I've been fortunate in my short career so far to have worked with a variety of software teams across industry sectors. I am writing this post to reflect on what I learnt from each team that I've worked with. I have learnt a lot along my journey, and I tried to take something positive from every experience I've had at work. No job is perfect, but I've always learnt from every experience.
This is a selfish post in some ways because I hope that by writing down everything that I've learnt, I can avoid unenjoyable jobs in the future and learn to thrive across a variety of environments. However, I hope that what helps me could also help you if you are looking to find a good job in the IT sector, or change a culture (you have to be senior+). This post is a generic reflection on how to improve teams, and does not imply any of my past employers had these issues.
Full Disclosure: I've worked for a fintech SME with a small Scrum team, freelanced with another developer for a video-editing app startup, contracted for a healthcare app, developed an ML web app with my university group, and worked at a high-quality software development agency all as an iOS Developer.
Without further ado, let's now dive into what I think makes an amazing team.
The best companies hire the best talent. There's a reason for that, and that's why I consider people the most important factor in a team. People are the currency of a business. Even if you don't have the other 3 factors, they can be easily developed with the right people. I find soft skills alongside leadership skills have just as much of an impact on success as the technical skills. People don't leave bad companies they leave bad managers.
The best people give back more to the company than their salary. The first employees lay solid foundations for the culture, development practices, processes and the organisational structure. I personally think hiring the best people you can with a competitive salary is worth the extra effort. Early employees act as multipliers by encouraging more talented people to join, and maintaining high-quality product development.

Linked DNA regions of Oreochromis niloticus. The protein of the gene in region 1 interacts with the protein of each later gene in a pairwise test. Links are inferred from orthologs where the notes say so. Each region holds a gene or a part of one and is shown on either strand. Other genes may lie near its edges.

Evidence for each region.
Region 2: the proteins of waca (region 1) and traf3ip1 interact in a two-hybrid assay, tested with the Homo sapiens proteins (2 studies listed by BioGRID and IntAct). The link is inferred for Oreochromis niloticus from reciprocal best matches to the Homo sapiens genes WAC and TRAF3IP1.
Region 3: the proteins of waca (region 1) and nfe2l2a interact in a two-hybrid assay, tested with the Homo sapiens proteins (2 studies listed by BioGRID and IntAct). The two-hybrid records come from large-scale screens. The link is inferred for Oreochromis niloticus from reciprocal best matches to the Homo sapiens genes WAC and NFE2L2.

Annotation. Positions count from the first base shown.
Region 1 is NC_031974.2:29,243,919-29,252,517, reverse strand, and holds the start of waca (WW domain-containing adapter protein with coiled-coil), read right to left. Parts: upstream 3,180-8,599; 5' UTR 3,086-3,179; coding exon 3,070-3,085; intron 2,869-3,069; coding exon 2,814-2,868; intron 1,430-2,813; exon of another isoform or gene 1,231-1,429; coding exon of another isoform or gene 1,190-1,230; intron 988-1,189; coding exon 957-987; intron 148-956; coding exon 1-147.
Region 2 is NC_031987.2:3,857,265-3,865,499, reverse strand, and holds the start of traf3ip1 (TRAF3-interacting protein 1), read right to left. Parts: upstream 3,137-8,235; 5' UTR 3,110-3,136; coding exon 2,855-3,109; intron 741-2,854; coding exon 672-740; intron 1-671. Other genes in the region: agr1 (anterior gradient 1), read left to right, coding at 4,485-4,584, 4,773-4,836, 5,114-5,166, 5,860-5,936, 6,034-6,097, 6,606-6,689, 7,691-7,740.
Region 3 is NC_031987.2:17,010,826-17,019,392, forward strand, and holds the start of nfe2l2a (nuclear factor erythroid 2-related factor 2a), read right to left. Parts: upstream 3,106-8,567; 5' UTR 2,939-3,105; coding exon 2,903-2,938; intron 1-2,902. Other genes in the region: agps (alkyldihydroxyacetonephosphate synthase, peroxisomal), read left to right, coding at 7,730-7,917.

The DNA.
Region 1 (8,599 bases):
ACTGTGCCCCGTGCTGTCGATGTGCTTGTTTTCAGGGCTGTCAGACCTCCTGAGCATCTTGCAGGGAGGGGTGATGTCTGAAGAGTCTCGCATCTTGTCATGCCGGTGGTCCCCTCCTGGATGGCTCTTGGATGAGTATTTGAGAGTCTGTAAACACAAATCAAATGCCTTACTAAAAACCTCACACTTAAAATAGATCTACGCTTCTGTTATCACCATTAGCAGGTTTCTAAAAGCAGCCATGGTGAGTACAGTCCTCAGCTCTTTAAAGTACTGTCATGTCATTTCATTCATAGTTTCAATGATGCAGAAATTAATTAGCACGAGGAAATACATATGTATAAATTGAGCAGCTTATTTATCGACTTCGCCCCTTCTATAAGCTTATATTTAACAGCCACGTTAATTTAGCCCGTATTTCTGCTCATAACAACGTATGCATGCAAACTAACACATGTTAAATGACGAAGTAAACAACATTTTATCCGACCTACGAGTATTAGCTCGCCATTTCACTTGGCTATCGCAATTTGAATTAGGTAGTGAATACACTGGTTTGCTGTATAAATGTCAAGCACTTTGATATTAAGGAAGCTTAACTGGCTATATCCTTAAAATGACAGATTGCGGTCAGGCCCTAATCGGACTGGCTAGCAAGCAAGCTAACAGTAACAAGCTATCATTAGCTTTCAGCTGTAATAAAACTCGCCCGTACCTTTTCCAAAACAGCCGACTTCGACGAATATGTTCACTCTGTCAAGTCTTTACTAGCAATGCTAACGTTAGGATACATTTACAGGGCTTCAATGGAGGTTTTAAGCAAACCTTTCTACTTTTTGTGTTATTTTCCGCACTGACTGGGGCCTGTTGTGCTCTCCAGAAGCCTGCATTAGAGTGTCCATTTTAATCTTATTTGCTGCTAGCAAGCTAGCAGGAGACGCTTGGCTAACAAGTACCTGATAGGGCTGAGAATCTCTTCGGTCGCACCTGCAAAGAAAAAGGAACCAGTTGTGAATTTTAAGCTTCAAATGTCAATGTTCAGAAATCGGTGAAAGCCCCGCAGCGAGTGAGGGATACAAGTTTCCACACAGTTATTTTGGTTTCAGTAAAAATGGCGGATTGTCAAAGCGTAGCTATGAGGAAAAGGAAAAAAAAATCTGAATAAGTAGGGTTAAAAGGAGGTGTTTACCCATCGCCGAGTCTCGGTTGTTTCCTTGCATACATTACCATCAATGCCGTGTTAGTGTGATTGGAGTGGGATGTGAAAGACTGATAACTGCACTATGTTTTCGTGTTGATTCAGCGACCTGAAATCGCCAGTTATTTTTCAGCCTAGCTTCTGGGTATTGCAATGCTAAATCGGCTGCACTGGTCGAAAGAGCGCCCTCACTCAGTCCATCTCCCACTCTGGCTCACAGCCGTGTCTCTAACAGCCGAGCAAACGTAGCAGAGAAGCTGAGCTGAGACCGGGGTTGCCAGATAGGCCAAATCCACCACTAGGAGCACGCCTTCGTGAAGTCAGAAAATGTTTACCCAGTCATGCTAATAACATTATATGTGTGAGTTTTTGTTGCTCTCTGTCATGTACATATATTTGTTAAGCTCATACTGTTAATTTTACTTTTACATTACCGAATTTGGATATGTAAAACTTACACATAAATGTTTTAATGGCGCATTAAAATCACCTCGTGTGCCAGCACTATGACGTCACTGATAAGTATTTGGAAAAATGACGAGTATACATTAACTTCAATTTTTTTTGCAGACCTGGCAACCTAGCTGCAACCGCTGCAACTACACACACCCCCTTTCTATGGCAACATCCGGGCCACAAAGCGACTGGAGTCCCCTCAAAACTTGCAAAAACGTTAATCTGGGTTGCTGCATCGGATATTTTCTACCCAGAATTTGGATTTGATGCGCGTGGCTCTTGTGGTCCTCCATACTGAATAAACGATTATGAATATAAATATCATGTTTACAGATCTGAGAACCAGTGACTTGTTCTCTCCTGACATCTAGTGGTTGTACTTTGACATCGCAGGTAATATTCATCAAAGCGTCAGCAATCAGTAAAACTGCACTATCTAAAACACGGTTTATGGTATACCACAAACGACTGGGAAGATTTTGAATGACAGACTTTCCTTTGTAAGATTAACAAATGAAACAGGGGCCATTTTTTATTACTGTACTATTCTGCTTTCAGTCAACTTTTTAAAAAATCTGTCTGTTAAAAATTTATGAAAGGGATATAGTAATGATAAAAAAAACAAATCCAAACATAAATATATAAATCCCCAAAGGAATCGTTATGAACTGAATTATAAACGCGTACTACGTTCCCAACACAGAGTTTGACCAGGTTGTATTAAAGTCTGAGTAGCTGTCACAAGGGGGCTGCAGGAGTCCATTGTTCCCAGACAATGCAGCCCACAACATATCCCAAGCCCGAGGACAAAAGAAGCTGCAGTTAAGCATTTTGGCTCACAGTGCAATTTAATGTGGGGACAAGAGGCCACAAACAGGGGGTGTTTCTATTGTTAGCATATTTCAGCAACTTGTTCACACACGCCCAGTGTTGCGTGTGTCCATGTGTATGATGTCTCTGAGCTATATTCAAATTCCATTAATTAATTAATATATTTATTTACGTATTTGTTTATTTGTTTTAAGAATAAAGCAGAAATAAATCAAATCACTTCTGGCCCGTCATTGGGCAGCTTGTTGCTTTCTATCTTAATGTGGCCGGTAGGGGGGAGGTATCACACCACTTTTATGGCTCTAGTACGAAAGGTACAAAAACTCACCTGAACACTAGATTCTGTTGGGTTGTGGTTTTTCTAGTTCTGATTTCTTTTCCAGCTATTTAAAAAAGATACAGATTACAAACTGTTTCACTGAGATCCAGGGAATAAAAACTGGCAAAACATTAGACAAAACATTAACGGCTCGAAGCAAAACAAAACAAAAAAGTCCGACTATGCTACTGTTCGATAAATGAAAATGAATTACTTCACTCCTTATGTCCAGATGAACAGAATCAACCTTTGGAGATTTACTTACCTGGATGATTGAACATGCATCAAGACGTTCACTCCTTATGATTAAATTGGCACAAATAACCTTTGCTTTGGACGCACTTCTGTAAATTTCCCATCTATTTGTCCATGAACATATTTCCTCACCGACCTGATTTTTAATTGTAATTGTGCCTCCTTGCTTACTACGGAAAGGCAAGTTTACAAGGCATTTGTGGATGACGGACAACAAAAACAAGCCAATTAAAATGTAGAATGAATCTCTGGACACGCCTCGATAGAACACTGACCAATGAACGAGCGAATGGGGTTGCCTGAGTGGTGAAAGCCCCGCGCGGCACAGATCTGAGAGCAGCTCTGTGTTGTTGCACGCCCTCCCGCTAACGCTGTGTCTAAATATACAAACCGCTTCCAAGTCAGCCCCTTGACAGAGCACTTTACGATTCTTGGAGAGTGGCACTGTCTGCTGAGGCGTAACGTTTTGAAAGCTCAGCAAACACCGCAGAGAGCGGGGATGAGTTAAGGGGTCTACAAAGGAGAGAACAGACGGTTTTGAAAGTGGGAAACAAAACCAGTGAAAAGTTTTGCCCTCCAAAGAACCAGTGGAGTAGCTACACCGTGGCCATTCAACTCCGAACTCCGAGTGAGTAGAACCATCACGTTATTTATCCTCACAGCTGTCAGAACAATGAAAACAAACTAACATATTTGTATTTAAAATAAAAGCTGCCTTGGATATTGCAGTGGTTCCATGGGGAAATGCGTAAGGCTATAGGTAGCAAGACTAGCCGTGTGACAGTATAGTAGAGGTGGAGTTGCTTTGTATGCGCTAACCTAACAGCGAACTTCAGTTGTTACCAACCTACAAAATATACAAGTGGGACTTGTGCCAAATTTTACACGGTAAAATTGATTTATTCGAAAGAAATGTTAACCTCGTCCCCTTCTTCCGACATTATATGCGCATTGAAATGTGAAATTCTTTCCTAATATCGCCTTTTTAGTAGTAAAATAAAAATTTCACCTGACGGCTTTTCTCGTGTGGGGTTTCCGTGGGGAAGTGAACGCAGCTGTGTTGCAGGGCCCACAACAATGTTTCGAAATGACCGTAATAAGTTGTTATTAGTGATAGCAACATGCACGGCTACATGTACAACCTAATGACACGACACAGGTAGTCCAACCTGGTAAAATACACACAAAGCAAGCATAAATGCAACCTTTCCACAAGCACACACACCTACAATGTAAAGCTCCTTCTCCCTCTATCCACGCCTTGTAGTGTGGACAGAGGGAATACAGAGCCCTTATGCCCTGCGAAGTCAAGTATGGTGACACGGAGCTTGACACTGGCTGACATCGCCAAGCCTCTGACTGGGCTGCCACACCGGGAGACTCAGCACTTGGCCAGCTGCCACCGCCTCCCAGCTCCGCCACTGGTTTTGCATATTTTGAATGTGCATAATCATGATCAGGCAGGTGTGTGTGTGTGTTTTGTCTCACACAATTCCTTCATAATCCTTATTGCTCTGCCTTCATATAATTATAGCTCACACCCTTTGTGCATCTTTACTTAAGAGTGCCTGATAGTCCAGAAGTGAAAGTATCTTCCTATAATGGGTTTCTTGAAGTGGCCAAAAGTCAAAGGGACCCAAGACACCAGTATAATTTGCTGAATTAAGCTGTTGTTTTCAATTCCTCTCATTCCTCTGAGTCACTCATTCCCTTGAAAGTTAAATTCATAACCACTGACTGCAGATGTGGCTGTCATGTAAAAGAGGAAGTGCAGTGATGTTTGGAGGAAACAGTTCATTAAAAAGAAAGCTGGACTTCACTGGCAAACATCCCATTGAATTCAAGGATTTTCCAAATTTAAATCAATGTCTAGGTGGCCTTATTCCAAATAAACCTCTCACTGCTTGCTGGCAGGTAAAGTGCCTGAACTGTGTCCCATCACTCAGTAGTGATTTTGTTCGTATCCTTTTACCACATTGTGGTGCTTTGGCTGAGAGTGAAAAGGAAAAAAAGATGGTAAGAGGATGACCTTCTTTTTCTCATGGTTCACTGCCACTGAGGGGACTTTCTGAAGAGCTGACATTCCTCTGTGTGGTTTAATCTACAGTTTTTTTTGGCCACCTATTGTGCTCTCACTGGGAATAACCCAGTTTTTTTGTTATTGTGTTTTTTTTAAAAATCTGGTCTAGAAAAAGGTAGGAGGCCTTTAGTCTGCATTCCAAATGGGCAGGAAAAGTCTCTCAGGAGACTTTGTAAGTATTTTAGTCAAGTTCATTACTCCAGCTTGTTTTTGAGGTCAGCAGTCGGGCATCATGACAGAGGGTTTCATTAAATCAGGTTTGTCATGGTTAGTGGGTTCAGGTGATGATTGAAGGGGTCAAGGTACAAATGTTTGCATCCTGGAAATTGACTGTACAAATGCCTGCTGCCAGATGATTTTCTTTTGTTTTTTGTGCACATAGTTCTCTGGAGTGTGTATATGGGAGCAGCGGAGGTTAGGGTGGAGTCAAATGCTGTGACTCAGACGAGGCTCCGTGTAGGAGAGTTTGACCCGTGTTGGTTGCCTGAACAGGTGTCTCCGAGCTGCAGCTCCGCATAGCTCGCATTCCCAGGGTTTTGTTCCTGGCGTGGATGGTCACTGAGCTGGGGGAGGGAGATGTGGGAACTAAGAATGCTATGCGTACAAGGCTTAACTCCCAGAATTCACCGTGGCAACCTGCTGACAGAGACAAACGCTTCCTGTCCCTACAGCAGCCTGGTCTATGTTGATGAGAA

Examples of malpractices:
The best ideas should win, rather than those with the biggest title.
I personally think meritocratic cultures are the most rewarding to work at because they produce the highest quality work. In this way, people are the resource that really drive the company.
Here's my formula for a good developer:
Talent + Character = Good Developer
Character is the more important trait imo. Even if a developer is talented, they may not be good for a team if arrogant, and hard to work with. On the other hand, if a developer is weaker technically but easy to work with, they can upskill, perform better with time and will be grateful for the training provided.
A good developer keeps their ear to the ground to identify wider problems in the project in addition to completing Jira tickets. With experience, seniors develop skills beyond everyday coding, what I call project awareness. Awareness directly prevents the same mistake happening twice, from experience.
Having a great team only makes sense if you can support them with an impactful, valuable product. Apple is able to hire the best developers because they make enough revenue from their best products.
Creating a great product without great people can be a chicken-egg situation, but once you've validated the idea and have a great business model, then you'll be able to get the best talent either organically or through recruitment.
Once you have a great product, or brand, you may find that talented developers WANT to work for you. An example is PSPDFKit. Peter Steinberger bootstrapped his company with his own development skills, and now attracts the best iOS developers because his developer brand is inspirational.
I've highlighted this point because I believe processes are pivotal to the success of a company, as a form of automating best practices. I won't repeat the mandatory Joel on Software reading, however this section builds on the article.